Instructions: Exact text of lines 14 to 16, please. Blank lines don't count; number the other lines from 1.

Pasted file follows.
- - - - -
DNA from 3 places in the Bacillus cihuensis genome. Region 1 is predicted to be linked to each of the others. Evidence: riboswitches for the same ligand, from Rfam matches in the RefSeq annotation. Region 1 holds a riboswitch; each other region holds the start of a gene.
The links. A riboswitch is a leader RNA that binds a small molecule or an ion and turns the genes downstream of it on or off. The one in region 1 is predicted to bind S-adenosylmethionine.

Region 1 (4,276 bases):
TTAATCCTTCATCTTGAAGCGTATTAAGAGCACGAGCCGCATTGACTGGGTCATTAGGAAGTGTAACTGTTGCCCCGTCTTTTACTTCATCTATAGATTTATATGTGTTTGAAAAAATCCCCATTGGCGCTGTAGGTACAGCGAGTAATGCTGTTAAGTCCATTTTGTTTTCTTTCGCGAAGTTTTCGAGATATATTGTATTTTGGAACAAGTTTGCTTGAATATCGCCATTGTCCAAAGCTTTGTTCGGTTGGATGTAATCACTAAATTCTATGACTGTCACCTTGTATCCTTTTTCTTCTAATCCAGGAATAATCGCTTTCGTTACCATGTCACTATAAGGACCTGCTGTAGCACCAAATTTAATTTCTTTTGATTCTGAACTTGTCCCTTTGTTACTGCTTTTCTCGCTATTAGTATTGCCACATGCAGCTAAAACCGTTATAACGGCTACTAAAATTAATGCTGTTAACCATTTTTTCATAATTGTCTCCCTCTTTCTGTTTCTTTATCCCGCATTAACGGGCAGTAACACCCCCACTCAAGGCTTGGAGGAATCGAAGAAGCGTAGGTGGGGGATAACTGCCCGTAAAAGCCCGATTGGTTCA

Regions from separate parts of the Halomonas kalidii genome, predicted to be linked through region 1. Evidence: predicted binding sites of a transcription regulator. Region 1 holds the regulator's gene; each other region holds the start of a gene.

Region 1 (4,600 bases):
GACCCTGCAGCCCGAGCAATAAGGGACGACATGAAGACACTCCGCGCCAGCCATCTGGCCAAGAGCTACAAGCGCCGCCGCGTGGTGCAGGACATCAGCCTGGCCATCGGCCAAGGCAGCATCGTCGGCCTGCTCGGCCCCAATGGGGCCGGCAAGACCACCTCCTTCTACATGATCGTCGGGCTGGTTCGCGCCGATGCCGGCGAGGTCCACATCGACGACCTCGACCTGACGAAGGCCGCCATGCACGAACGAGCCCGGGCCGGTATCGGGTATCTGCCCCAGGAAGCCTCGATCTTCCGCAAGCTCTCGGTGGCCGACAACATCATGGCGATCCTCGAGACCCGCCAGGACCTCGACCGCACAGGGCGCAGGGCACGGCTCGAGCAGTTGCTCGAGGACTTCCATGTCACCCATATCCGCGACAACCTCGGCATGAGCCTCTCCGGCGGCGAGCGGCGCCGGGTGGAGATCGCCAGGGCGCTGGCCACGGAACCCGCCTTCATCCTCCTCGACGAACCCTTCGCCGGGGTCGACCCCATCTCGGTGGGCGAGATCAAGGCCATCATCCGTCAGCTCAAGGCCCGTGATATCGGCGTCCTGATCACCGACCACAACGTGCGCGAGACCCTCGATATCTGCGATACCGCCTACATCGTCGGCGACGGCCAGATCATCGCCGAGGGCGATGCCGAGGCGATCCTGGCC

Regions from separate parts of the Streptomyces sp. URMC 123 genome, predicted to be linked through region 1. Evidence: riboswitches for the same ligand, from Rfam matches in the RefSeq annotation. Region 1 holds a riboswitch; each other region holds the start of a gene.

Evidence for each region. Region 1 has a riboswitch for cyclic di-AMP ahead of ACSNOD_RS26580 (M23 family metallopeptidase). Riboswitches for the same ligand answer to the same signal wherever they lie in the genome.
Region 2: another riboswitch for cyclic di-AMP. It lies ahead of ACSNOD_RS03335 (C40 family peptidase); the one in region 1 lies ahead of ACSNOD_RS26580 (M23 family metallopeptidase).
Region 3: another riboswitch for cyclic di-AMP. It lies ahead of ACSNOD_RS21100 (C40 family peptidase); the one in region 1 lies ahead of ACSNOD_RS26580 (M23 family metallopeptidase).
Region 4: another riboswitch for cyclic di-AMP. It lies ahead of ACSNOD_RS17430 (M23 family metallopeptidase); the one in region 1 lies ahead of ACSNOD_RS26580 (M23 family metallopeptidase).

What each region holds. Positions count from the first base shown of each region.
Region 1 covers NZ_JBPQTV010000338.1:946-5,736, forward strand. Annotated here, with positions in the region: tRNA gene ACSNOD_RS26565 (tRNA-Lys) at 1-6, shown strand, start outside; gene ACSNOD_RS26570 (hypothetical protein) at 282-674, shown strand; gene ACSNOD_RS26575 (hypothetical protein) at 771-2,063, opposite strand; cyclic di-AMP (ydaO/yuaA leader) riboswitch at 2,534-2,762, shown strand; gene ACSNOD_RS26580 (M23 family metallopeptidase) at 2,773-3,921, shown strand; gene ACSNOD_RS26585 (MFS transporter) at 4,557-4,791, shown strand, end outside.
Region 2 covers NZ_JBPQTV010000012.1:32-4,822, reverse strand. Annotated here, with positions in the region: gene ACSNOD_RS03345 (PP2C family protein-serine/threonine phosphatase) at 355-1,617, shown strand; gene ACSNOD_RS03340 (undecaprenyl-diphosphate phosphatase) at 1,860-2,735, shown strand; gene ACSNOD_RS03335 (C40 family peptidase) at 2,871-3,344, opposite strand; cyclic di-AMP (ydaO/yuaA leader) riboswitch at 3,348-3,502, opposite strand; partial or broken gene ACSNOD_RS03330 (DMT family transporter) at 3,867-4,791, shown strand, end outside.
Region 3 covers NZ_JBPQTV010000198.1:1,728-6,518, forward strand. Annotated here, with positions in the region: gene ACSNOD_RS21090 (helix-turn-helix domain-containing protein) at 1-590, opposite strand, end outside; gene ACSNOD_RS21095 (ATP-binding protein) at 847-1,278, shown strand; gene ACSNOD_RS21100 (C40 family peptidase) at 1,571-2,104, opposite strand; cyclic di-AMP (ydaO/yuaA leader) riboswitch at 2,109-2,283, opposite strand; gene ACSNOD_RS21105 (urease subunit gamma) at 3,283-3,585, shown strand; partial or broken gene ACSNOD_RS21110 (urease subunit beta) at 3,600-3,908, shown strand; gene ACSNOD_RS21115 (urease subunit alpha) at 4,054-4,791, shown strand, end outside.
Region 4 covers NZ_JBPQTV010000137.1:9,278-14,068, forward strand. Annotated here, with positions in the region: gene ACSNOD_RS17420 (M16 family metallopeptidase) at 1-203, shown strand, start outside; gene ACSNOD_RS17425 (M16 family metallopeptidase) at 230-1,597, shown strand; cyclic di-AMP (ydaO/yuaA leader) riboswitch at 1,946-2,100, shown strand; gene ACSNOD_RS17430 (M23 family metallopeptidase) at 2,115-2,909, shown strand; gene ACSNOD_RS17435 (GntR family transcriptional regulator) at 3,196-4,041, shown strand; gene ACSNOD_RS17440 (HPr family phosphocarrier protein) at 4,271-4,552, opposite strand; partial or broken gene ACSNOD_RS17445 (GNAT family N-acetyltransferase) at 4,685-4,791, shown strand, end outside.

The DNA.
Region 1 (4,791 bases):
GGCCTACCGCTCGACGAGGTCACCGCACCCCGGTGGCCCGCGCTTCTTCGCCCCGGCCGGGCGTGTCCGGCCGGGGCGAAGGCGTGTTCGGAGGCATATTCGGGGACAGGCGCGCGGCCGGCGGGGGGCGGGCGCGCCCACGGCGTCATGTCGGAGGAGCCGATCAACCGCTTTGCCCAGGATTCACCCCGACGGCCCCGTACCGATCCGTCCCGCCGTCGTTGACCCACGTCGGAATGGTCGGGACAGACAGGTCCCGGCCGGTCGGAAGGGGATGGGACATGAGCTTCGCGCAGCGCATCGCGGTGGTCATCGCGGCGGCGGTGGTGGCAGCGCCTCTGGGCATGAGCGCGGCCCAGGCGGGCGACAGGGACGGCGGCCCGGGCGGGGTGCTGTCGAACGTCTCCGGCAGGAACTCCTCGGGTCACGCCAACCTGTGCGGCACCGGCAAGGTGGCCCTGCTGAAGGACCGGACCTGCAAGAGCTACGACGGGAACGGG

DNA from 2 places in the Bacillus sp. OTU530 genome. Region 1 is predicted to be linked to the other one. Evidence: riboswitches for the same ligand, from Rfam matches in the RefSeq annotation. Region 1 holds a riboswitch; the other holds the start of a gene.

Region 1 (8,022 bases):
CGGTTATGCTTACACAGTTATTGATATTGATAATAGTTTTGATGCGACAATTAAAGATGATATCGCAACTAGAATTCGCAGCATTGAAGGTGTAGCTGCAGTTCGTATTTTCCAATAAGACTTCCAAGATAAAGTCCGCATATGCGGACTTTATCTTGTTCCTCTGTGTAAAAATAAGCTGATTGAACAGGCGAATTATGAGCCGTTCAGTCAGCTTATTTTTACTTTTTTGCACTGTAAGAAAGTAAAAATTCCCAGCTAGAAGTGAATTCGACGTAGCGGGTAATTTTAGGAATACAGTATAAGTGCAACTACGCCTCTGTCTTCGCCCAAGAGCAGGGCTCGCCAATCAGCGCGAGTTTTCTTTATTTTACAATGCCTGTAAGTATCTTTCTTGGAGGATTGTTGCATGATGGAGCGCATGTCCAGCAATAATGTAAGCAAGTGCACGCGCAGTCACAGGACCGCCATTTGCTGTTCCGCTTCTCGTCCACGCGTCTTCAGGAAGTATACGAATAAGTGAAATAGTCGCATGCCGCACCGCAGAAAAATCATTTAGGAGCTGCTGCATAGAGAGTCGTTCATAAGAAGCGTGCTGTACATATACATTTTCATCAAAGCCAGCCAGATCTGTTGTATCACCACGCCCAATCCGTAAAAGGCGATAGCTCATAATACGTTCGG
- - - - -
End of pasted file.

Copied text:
Region 1 covers NZ_JBPQTV010000338.1:946-5,736, forward strand. Annotated here, with positions in the region: tRNA gene ACSNOD_RS26565 (tRNA-Lys) at 1-6, shown strand, start outside; gene ACSNOD_RS26570 (hypothetical protein) at 282-674, shown strand; gene ACSNOD_RS26575 (hypothetical protein) at 771-2,063, opposite strand; cyclic di-AMP (ydaO/yuaA leader) riboswitch at 2,534-2,762, shown strand; gene ACSNOD_RS26580 (M23 family metallopeptidase) at 2,773-3,921, shown strand; gene ACSNOD_RS26585 (MFS transporter) at 4,557-4,791, shown strand, end outside.
Region 2 covers NZ_JBPQTV010000012.1:32-4,822, reverse strand. Annotated here, with positions in the region: gene ACSNOD_RS03345 (PP2C family protein-serine/threonine phosphatase) at 355-1,617, shown strand; gene ACSNOD_RS03340 (undecaprenyl-diphosphate phosphatase) at 1,860-2,735, shown strand; gene ACSNOD_RS03335 (C40 family peptidase) at 2,871-3,344, opposite strand; cyclic di-AMP (ydaO/yuaA leader) riboswitch at 3,348-3,502, opposite strand; partial or broken gene ACSNOD_RS03330 (DMT family transporter) at 3,867-4,791, shown strand, end outside.
Region 3 covers NZ_JBPQTV010000198.1:1,728-6,518, forward strand. Annotated here, with positions in the region: gene ACSNOD_RS21090 (helix-turn-helix domain-containing protein) at 1-590, opposite strand, end outside; gene ACSNOD_RS21095 (ATP-binding protein) at 847-1,278, shown strand; gene ACSNOD_RS21100 (C40 family peptidase) at 1,571-2,104, opposite strand; cyclic di-AMP (ydaO/yuaA leader) riboswitch at 2,109-2,283, opposite strand; gene ACSNOD_RS21105 (urease subunit gamma) at 3,283-3,585, shown strand; partial or broken gene ACSNOD_RS21110 (urease subunit beta) at 3,600-3,908, shown strand; gene ACSNOD_RS21115 (urease subunit alpha) at 4,054-4,791, shown strand, end outside.